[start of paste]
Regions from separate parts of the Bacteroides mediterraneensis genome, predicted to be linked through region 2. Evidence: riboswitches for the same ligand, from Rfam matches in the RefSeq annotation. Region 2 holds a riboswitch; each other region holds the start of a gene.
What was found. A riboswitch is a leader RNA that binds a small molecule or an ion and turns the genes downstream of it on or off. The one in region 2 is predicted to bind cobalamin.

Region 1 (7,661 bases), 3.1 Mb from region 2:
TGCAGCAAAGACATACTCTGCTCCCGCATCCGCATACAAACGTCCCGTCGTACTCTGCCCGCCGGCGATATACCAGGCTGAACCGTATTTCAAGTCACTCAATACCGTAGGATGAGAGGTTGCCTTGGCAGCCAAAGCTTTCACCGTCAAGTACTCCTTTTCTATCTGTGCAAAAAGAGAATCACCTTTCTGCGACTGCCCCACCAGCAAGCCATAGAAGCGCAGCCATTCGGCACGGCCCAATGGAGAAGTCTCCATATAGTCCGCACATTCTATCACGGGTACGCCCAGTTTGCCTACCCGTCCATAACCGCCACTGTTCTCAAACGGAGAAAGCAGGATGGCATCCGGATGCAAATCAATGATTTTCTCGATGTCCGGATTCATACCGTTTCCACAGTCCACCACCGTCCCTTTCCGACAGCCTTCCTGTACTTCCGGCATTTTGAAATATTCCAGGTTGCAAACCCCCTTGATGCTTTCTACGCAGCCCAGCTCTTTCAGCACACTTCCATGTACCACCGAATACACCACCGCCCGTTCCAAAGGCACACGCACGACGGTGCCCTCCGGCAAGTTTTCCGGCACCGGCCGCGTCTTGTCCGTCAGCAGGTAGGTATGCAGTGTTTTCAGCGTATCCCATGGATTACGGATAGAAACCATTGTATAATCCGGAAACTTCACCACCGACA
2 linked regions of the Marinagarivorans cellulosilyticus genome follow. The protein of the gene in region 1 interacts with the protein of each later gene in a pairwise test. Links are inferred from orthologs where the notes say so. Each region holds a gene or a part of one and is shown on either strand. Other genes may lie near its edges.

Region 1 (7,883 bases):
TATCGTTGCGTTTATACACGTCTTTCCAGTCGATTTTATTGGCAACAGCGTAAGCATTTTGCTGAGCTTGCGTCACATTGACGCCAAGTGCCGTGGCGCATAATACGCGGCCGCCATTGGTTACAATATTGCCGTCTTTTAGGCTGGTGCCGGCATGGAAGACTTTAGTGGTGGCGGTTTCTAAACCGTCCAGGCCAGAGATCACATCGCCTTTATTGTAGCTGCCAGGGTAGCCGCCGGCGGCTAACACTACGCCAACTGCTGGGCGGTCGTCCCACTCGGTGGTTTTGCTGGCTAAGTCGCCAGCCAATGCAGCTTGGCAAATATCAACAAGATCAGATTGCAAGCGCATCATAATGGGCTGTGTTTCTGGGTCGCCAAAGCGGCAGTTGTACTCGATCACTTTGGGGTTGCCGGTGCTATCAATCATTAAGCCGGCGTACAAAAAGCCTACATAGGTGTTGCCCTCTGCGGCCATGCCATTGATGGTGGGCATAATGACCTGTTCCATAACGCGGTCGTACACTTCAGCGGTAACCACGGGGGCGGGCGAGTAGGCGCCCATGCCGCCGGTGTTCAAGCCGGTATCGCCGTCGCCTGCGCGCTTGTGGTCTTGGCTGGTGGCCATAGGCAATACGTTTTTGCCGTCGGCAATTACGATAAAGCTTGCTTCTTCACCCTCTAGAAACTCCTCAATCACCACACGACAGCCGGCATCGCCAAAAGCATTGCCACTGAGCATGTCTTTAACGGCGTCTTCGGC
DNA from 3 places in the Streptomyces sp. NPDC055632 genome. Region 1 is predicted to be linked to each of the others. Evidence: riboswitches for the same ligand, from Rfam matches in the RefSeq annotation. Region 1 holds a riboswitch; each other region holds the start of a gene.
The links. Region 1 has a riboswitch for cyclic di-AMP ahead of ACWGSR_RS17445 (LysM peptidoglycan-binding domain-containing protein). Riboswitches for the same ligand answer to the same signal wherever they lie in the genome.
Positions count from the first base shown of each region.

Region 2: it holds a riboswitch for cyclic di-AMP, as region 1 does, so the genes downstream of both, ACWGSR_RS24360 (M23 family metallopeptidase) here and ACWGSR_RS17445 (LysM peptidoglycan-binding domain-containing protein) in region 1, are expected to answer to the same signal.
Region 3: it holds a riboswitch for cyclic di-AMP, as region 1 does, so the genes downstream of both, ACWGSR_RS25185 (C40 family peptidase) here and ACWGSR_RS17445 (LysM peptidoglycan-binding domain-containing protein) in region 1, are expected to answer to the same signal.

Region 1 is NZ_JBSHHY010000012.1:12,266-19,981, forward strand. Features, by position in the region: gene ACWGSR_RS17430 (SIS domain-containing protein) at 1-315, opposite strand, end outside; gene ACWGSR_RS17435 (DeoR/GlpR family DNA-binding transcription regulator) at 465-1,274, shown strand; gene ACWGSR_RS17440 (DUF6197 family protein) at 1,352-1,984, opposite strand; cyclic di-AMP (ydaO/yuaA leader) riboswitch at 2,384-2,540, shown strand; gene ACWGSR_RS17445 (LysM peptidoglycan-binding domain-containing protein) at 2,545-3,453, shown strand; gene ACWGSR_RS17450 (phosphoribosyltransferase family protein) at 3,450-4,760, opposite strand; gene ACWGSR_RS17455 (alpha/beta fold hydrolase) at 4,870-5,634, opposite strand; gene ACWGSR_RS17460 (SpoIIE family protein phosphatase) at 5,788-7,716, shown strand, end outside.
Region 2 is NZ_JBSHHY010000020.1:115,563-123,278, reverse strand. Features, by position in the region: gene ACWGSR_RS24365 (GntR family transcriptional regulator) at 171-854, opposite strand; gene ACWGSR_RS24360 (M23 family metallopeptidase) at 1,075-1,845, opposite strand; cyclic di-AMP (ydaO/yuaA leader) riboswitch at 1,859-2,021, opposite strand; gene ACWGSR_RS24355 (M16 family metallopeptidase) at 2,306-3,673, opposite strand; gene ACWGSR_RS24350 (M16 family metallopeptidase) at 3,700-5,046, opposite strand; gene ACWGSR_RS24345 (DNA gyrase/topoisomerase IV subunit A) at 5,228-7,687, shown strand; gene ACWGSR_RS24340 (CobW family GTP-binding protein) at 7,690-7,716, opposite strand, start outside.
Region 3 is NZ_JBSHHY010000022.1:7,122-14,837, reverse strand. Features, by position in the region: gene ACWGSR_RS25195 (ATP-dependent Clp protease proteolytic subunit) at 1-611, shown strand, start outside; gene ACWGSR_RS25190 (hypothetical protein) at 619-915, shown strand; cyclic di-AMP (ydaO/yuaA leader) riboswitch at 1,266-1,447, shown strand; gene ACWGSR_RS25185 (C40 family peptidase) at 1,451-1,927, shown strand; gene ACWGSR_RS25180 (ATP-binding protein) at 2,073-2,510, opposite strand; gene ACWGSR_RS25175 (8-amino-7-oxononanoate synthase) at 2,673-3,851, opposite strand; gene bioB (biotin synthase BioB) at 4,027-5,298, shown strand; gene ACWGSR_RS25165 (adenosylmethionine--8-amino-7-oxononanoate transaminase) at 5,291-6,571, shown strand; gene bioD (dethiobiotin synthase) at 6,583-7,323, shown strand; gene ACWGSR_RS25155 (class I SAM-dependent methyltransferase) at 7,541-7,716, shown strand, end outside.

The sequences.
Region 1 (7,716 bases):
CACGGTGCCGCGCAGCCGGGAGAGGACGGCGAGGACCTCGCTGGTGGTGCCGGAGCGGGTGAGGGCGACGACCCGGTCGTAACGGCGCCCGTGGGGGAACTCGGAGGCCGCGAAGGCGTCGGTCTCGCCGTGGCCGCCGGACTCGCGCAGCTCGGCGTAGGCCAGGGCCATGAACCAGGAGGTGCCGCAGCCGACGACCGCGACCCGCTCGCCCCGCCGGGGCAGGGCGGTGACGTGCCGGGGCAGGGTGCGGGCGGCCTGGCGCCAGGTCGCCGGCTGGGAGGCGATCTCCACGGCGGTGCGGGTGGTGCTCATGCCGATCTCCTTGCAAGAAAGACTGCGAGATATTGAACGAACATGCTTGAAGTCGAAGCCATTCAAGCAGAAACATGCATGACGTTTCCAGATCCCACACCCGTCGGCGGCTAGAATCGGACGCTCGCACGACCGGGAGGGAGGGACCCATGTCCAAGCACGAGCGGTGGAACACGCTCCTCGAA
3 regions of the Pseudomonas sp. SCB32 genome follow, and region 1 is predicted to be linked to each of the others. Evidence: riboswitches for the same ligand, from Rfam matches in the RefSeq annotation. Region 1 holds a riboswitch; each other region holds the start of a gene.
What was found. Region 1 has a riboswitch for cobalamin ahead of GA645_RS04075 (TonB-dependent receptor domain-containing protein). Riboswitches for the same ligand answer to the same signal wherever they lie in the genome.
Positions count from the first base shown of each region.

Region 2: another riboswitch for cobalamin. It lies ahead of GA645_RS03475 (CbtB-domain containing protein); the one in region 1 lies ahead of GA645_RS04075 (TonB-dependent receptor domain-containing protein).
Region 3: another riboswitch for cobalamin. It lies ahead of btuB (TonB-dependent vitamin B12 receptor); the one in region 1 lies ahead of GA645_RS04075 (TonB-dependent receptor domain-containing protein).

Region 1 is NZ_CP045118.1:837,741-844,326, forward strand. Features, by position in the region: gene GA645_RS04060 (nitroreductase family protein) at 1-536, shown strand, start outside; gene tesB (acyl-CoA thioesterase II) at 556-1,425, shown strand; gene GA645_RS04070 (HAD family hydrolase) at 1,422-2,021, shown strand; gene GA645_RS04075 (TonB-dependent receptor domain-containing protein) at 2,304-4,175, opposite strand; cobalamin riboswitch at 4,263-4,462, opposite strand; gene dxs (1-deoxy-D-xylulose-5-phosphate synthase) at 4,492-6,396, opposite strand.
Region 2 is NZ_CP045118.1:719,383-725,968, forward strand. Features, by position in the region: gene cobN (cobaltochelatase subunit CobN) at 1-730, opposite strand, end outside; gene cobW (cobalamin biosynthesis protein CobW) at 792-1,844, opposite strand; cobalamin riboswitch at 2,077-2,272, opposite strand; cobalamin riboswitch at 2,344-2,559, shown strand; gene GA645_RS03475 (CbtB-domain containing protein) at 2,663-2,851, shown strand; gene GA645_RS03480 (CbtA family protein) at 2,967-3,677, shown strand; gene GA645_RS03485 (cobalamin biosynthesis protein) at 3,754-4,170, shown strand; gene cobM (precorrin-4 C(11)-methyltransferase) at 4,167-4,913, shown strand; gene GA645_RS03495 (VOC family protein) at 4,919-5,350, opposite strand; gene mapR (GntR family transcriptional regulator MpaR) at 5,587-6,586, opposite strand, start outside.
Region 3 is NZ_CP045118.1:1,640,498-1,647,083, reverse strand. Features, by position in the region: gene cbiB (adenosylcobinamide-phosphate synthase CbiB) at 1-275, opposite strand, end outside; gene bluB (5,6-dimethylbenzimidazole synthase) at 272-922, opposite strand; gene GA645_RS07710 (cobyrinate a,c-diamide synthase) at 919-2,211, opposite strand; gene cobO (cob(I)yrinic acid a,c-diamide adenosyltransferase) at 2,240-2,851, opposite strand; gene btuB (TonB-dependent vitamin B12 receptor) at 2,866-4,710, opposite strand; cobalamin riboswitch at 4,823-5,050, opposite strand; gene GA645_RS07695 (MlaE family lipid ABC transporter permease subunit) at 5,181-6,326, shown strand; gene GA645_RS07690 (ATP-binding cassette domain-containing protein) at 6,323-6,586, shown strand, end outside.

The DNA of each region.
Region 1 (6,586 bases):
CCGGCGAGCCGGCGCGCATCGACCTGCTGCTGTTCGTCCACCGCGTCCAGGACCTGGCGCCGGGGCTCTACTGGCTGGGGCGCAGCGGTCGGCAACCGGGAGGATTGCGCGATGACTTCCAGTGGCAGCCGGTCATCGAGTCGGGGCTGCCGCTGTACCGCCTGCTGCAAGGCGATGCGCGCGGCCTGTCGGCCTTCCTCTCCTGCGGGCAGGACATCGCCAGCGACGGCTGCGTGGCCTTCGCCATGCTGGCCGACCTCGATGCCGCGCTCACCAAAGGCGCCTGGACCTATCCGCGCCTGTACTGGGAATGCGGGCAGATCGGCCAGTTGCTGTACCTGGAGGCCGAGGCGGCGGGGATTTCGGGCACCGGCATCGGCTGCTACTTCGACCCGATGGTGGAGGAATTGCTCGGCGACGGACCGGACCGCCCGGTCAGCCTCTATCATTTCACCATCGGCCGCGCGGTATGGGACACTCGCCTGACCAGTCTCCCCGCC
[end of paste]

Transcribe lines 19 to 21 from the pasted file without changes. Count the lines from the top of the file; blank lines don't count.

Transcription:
3 regions of the Pseudomonas sp. SCB32 genome follow, and region 1 is predicted to be linked to each of the others. Evidence: riboswitches for the same ligand, from Rfam matches in the RefSeq annotation. Region 1 holds a riboswitch; each other region holds the start of a gene.
What was found. Region 1 has a riboswitch for cobalamin ahead of GA645_RS04075 (TonB-dependent receptor domain-containing protein). Riboswitches for the same ligand answer to the same signal wherever they lie in the genome.
Positions count from the first base shown of each region.